This is what an artist thinks the Rosetta lander will look like on the comet's surface.
Click on image for full size
Courtesy of ESA

Rosetta Lander

Part of the Rosetta spacecraft is a lander that will touch down on the surface of the comet. Since the comet is much smaller than a planet or even a moon, the gravity on the surface is very weak. The engineers who designed the Rosetta lander had to make sure it doesn't bounce (and maybe tip over!) when it lands. The lander will be moving very slowly, about one meter/second (two miles/hour), when it touches down. It will shoot harpoons into the icy surface of the comet when it lands. Cables from the harpoons will help hold the lander down on the surface.

The Rosetta mission was supposed to study a comet named Wirtanen. There were some problems with the rocket that Rosetta will be launched on, so Rosetta's launch had to be delayed. Because of the delay, the mission will now study a different comet. Rosetta will study Comet Churyumov-Gerasimenko. The lander will touch down on the nucleus of Churyumov-Gerasimenko in November 2014. The new comet is much bigger than the old one, so it has more gravity. That means the Rosetta lander will be going faster when it lands. Engineers had to make some changes to the legs of the lander to make sure it has a soft landing on the surface of Comet Churyumov-Gerasimenko.

Instruments on the lander will measure the types of chemicals found on the surface. The lander also has small drills that will dig into the comet. Samples dug up by the drills will help us find out what is "underground" on a comet. The lander also has cameras that will take pictures from the surface.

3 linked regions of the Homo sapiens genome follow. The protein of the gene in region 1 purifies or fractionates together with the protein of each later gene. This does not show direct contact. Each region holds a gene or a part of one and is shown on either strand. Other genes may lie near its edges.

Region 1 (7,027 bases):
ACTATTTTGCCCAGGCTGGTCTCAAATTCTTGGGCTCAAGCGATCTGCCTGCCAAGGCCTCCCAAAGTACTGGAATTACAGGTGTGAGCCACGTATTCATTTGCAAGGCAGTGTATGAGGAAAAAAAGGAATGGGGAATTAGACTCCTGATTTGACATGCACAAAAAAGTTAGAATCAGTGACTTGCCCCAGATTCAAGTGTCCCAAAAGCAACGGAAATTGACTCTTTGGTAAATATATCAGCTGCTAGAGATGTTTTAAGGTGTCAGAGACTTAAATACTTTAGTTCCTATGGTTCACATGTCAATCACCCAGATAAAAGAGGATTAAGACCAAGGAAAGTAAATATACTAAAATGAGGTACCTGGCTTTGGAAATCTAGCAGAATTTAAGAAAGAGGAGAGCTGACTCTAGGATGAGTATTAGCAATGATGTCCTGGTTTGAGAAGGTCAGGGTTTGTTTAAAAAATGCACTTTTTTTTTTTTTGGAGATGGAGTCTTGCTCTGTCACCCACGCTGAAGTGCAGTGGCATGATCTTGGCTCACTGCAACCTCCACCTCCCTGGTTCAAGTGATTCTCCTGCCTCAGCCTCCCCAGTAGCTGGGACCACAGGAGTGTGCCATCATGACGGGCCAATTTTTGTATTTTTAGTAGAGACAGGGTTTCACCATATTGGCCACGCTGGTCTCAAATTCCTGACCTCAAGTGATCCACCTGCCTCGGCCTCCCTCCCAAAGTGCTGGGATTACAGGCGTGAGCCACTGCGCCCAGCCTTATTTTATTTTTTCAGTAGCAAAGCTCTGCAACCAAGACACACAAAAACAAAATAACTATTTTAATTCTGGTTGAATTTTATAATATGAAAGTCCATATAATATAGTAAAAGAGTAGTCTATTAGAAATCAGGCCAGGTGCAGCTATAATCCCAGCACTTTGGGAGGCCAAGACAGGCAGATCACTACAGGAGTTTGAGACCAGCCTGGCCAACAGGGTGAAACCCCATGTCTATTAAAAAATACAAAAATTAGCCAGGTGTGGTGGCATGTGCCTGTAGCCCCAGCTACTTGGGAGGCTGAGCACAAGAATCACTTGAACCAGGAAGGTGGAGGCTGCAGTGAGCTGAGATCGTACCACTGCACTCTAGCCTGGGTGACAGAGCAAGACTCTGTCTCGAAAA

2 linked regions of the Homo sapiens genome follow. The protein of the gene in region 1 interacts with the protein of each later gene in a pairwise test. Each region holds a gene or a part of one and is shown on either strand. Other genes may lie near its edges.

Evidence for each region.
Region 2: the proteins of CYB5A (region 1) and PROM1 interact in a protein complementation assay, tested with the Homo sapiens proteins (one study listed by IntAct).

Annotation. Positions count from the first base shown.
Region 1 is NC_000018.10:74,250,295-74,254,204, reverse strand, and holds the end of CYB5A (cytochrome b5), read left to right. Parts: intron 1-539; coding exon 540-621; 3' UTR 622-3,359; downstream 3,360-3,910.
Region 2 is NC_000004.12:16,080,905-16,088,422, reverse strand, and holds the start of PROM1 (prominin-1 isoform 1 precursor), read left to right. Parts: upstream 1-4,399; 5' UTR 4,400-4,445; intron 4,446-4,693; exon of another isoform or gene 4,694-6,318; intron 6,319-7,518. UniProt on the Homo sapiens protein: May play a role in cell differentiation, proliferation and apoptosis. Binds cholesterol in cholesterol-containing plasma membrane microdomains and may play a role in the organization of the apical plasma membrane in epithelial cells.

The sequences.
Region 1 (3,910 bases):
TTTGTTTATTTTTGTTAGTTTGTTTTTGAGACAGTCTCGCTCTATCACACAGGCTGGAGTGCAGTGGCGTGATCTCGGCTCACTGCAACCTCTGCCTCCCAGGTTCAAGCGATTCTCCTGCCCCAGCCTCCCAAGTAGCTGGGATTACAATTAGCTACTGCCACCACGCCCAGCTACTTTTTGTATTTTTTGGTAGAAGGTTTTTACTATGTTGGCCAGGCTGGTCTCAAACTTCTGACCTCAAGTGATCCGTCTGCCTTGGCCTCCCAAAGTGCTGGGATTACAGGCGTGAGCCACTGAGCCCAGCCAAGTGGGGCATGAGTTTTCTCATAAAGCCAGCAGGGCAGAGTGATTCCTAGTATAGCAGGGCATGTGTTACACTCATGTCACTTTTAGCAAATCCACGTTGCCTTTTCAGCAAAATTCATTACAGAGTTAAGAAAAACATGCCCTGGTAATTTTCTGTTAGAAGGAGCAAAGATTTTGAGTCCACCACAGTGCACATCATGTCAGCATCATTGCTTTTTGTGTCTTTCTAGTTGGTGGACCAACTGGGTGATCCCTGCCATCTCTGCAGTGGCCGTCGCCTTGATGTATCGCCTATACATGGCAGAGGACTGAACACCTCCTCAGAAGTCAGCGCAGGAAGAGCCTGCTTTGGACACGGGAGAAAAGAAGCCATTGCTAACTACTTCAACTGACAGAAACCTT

Last modified January 8, 2004 by Randy Russell.

You might also be interested in:

Cool It! Game

Check out our online store - minerals, fossils, books, activities, jewelry, and household items!...more

Rosetta Mission Update

The Rosetta Mission was suppose to launch in January 2003. Unfortunately, the launch had to be delayed! The Rosetta spacecraft was suppose to be launched on an Ariane 5 rocket. A month ago, another Ariane...more

Comet Churyumov-Gerasimenko

Comet 67P/Churyumov-Gerasimenko was discovered in 1969 by Klim Churyumov and Svetlana Gerasimenko. The comet orbits the Sun once every 6.57 years. Its orbit brings it closer to the Sun than Mars at the...more

Rosetta lander instruments

The Rosetta lander has many instruments that it will use to make measurements when it lands on Comet Churyumov-Gerasimenko. The instruments carried by the lander are described in the table below. The instruments...more

Asteroid Lutetia

Lutetia is a medium-sized asteroid. It orbits the Sun in the main asteroid belt between the planets Mars and Jupiter. Its official name is "21 Lutetia" because it was the 21st asteroid discovered. Lutetia...more

Rosetta Flyby of Asteroid Lutetia

Rosetta is a European space probe. It was launched in 2004. Its main mission is to fly to a comet and land on it. Along the way it has flown by two asteroids. In July 2010 it flew by an asteroid named...more

Comet Hale-Bopp

Hale-Bopp continues to offer new surprises as two astronomers report of their study of the comet. Using the Hubble Space Telescope and the International Ultraviolet Explorer, the astronomers did a year-long...more

Missions to Halley's comet in 1986

Six spacecraft flew by Halley's comet in 1986. There were two spacecraft launched from Japan, Suisei and Sakigake, and two from the Soviet Union, Vega 1 & 2. One spacecraft, ICE, from the United States...more

Windows to the Universe, a project of the National Earth Science Teachers Association, is sponsored in part is sponsored in part through grants from federal agencies (NASA and NOAA), and partnerships with affiliated organizations, including the American Geophysical Union, the Howard Hughes Medical Institute, the Earth System Information Partnership, the American Meteorological Society, the National Center for Science Education, and TERC. The American Geophysical Union and the American Geosciences Institute are Windows to the Universe Founding Partners. NESTA welcomes new Institutional Affiliates in support of our ongoing programs, as well as collaborations on new projects. Contact NESTA for more information. NASA ESIP NCSE HHMI AGU AGI AMS NOAA